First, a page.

Washington Heights

2-new-and-dia-msk-graffiti-writers

I met up with several members of the East Coast – and original – MSK crew while they were painting up in Inwood earlier this year. Among the writers I spoke to were: Kister, its current president; Dia One, MSK’s president back in the 80’s and its legendary former vice president, 2 New. (Note: pictured above is 2 New to the left of Dia One).

When was MSK first founded? And by whom?

It was founded in 1982 by MADE and WASE, along with a few other writers who attended IS 52 — right here in Inwood.

frankizm-msk-action-graffiti-nyc

Which trains was MSK hitting back in the day?

Any one nearby – the 1 train, the A, the AA, the C, the CC, the RR and sometimes the D and B.

How were the original MSK crew members regarded back then?

All of us growing up in the Heights and here in Inwood had enormous respect for them.  Everyone knew them and looked up to them.

dia-msk-graffiti-nyc

Can you give us a sense of what it was like hitting the trains back then?

We followed a routine. Five or six of us would gather in a friend’s house.  We’d design an outline. Then we’d rack the paint from a local hardware store. And once we had the paint, we’d pick a yard and sneak in.

And once you got into the yard?

We had to worry about gangs, dogs, cops and stepping on the 3rd rail.  Success was getting out alive and taking a photo.

kron-graffiti-msk-nyc

Do any particular memories stand out?

When three young MSK guys went to the 145th Street lay-ups and had their cans taken away by members of Jon One’s crew.  We had to retaliate, and we ended up eventually beating the crap out of two of them. The drama only continued, and eventually Jon One left NYC for Paris.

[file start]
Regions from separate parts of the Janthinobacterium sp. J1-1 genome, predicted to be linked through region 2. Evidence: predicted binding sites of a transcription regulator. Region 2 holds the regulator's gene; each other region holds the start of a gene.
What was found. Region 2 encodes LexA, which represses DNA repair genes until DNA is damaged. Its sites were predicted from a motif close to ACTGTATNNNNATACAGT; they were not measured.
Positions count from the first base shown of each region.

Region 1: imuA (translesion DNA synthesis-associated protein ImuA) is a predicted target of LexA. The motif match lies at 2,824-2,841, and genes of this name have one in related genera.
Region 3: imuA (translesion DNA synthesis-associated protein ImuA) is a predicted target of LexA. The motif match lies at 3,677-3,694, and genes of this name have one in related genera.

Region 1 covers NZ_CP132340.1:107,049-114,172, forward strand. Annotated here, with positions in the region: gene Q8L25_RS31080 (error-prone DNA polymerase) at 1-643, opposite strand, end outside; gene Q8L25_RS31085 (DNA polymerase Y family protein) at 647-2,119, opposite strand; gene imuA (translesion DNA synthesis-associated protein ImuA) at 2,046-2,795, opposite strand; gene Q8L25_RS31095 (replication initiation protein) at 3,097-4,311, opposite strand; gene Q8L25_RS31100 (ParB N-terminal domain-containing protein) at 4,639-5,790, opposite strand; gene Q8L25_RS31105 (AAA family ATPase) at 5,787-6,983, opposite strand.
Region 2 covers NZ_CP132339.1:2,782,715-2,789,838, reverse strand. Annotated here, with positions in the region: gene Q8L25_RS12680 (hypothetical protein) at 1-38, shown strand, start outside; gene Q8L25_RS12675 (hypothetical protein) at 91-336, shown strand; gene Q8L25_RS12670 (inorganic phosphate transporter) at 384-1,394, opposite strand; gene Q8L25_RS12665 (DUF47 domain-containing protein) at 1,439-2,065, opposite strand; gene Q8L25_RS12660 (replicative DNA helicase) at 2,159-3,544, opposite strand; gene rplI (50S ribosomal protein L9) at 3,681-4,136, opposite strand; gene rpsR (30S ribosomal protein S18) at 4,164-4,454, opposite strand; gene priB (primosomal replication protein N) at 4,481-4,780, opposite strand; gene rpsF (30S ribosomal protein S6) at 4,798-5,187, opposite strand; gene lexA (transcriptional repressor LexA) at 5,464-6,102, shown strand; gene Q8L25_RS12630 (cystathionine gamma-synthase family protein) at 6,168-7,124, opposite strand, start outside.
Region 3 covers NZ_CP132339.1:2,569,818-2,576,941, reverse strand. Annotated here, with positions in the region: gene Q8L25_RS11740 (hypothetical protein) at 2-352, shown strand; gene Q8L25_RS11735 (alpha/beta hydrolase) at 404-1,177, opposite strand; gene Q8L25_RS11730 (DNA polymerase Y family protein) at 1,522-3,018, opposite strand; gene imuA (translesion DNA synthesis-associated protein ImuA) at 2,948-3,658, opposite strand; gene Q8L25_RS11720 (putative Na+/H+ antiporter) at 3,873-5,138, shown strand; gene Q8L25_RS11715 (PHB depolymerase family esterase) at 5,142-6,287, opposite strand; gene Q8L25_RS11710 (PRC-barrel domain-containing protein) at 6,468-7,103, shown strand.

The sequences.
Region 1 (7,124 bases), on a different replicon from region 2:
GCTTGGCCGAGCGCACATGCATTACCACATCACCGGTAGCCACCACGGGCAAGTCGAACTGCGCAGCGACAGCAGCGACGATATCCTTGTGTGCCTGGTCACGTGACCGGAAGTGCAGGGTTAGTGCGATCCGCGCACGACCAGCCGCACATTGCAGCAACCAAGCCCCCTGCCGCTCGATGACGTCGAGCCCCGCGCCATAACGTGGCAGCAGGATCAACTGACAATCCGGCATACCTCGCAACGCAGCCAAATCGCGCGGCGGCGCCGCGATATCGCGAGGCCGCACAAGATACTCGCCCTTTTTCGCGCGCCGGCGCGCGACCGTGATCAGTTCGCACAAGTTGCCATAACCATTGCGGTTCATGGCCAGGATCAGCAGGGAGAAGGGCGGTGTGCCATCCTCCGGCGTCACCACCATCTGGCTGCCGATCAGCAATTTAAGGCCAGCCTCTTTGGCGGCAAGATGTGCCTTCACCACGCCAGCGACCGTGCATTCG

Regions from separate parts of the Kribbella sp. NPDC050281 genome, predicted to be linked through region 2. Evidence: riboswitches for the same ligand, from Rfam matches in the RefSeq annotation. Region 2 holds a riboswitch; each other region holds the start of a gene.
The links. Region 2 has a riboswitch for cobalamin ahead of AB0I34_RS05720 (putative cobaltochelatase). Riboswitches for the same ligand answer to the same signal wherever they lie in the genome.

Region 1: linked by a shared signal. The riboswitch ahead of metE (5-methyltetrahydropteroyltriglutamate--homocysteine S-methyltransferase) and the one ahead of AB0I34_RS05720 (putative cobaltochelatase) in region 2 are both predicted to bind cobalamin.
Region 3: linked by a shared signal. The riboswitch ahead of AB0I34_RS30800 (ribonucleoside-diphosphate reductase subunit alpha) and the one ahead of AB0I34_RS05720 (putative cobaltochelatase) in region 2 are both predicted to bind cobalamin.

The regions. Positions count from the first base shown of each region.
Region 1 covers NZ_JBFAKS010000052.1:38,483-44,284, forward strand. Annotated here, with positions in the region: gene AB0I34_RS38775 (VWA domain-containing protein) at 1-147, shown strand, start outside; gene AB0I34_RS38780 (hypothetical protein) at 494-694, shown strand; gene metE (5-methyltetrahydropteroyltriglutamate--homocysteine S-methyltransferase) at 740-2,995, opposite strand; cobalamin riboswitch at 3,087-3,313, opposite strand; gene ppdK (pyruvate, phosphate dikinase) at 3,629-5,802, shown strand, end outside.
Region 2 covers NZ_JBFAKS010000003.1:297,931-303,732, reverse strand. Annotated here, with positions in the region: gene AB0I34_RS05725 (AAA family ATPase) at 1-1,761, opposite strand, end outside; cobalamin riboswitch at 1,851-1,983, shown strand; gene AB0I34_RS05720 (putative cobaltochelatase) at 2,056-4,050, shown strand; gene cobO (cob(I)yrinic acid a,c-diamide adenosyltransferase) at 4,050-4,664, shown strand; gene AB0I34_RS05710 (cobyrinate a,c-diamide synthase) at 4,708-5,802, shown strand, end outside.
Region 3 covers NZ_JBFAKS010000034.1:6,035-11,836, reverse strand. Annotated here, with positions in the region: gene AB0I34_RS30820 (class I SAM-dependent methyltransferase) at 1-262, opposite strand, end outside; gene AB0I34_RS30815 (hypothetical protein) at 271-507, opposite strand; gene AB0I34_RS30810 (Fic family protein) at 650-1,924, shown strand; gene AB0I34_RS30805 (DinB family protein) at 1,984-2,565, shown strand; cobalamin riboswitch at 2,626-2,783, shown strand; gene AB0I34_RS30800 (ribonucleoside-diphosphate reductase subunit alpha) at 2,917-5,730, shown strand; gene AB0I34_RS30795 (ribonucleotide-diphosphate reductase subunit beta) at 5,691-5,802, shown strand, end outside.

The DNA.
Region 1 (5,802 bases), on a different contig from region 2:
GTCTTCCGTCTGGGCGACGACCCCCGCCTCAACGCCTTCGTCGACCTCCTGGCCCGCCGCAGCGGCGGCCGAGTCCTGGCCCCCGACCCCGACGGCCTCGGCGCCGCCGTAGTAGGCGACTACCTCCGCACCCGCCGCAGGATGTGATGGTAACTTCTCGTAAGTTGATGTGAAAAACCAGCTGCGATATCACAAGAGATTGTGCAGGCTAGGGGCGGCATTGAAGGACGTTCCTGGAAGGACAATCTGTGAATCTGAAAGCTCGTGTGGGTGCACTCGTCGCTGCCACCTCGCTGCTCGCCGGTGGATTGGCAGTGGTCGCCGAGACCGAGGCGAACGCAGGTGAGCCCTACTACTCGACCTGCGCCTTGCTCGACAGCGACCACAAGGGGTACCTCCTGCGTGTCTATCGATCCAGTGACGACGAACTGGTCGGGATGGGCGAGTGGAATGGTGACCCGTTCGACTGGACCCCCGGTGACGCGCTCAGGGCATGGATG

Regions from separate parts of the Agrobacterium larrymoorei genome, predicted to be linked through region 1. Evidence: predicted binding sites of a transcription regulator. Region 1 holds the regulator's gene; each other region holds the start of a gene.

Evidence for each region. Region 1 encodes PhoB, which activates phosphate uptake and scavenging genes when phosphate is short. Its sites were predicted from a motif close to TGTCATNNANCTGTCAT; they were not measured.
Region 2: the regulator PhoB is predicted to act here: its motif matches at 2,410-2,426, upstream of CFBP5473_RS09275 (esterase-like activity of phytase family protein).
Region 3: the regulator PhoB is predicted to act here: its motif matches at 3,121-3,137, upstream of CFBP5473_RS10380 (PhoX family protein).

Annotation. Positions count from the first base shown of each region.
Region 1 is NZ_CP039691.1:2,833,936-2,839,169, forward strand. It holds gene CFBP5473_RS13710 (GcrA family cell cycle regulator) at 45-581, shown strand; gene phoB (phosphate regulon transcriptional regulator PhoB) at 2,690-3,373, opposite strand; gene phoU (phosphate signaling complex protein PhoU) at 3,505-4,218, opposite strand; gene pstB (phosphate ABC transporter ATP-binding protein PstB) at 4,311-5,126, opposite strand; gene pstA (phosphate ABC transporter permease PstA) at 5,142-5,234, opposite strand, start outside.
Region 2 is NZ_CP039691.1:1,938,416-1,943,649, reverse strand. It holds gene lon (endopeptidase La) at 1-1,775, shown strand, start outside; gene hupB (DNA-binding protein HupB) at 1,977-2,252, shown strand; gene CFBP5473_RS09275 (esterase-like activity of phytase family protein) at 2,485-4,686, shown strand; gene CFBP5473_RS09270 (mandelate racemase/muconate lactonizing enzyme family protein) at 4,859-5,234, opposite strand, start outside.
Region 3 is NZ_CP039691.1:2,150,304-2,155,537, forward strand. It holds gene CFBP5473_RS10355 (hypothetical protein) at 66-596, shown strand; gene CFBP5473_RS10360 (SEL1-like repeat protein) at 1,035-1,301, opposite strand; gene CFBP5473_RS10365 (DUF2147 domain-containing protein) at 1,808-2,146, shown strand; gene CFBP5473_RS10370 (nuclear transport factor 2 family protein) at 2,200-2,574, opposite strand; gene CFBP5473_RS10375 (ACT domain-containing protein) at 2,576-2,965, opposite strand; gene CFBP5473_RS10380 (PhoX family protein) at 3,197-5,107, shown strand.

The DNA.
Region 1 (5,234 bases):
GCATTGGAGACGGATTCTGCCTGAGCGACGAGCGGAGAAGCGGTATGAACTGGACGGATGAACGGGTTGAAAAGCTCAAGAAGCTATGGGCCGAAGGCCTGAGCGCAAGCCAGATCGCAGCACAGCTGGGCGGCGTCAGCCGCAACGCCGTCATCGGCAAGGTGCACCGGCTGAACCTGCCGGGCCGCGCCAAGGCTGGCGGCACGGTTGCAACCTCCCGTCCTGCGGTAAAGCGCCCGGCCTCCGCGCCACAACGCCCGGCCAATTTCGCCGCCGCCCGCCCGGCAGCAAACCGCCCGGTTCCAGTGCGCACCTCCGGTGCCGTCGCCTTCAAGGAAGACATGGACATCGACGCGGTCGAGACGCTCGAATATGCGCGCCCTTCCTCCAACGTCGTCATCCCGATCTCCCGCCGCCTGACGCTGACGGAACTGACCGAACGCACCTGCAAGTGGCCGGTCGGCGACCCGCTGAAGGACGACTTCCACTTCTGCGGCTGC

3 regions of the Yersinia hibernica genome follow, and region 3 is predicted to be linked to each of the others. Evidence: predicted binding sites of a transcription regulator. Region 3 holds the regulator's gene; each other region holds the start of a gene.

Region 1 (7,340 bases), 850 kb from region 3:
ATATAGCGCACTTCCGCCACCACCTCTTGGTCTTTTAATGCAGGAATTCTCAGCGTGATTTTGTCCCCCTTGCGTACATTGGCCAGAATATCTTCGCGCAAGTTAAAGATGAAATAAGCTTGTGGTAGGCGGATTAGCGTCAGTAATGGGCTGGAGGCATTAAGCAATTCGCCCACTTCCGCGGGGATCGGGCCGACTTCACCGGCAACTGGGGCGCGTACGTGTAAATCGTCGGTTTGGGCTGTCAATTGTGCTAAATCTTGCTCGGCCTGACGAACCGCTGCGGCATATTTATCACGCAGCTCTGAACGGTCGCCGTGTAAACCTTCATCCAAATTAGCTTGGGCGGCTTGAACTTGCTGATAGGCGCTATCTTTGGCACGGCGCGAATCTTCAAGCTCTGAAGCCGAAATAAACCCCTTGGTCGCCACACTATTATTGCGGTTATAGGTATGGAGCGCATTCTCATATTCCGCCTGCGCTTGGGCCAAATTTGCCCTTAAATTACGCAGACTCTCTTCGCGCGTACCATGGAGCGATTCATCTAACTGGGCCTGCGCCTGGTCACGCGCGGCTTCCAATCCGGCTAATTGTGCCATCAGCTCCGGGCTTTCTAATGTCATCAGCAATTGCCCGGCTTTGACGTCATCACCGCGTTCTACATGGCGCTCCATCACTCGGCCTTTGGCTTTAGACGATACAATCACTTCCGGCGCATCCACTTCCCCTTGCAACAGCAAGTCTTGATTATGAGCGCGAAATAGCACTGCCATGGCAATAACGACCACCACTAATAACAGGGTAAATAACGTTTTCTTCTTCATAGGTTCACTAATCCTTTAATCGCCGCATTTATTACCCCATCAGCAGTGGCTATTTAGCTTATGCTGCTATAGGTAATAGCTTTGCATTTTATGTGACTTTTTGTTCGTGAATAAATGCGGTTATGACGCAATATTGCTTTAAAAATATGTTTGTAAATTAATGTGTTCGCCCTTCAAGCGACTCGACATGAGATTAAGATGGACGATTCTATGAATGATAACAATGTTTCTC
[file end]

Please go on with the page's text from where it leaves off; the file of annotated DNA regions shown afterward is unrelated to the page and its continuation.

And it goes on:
As the train era ended in the late 80’s, what surfaces were MSK’s second and third generation hitting?

Mostly highways, rooftops and handball courts.  And because we had to be fast, we mostly did bombs and throw-ups. We didn’t have time for pieces – except for occasional ones on handball courts.

msk-graffiti-mural-nyc

Here you have members of all three generations of MSK working together – painting on a legal wall.

Yes, we do it because it’s fun. It’s our way of celebrating our culture.

And how does painting on a legal spot like this one differ from working illegally?

On a legal space like this, we can take our time and make as many changes as we want as we work. But when we paint on walls like these, we can’t get the adrenalin rush that comes with working illegally. It’s not the same — nowhere close! And we miss it!

Images

1. Dia One and 2 New against mural by Frankizm

2. Frankizm at work on tribute mural to 2 New

3. Dia One at work at night

4. Kron

5. Dia One  — memorial wall first painted in 1992 and redone, at the family’s request, in 2013 — with Flite, Frankizm, Kister, Cel & Nest

Interview & photos by Lois Stavsky

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"Queen Andrea"